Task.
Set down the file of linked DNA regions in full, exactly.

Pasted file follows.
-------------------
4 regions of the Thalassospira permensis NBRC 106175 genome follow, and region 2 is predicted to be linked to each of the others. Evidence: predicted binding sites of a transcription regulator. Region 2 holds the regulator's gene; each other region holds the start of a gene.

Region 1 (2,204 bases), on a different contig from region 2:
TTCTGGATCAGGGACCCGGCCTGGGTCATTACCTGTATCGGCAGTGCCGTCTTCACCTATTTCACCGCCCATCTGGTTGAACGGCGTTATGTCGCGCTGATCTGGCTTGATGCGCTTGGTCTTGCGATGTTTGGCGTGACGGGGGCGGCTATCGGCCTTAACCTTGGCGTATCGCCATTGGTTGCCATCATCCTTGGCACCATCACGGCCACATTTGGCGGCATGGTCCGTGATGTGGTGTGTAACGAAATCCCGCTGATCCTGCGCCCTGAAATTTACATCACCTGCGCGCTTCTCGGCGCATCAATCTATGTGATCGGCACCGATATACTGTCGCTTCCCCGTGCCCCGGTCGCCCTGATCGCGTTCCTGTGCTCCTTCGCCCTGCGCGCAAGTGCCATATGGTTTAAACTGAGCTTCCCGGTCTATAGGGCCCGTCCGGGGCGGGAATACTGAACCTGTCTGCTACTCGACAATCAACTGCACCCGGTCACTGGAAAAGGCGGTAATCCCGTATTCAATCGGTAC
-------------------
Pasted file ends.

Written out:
4 regions of the Thalassospira permensis NBRC 106175 genome follow, and region 2 is predicted to be linked to each of the others. Evidence: predicted binding sites of a transcription regulator. Region 2 holds the regulator's gene; each other region holds the start of a gene.

Region 1 (2,204 bases), on a different contig from region 2:
TTCTGGATCAGGGACCCGGCCTGGGTCATTACCTGTATCGGCAGTGCCGTCTTCACCTATTTCACCGCCCATCTGGTTGAACGGCGTTATGTCGCGCTGATCTGGCTTGATGCGCTTGGTCTTGCGATGTTTGGCGTGACGGGGGCGGCTATCGGCCTTAACCTTGGCGTATCGCCATTGGTTGCCATCATCCTTGGCACCATCACGGCCACATTTGGCGGCATGGTCCGTGATGTGGTGTGTAACGAAATCCCGCTGATCCTGCGCCCTGAAATTTACATCACCTGCGCGCTTCTCGGCGCATCAATCTATGTGATCGGCACCGATATACTGTCGCTTCCCCGTGCCCCGGTCGCCCTGATCGCGTTCCTGTGCTCCTTCGCCCTGCGCGCAAGTGCCATATGGTTTAAACTGAGCTTCCCGGTCTATAGGGCCCGTCCGGGGCGGGAATACTGAACCTGTCTGCTACTCGACAATCAACTGCACCCGGTCACTGGAAAAGGCGGTAATCCCGTATTCAATCGGTAC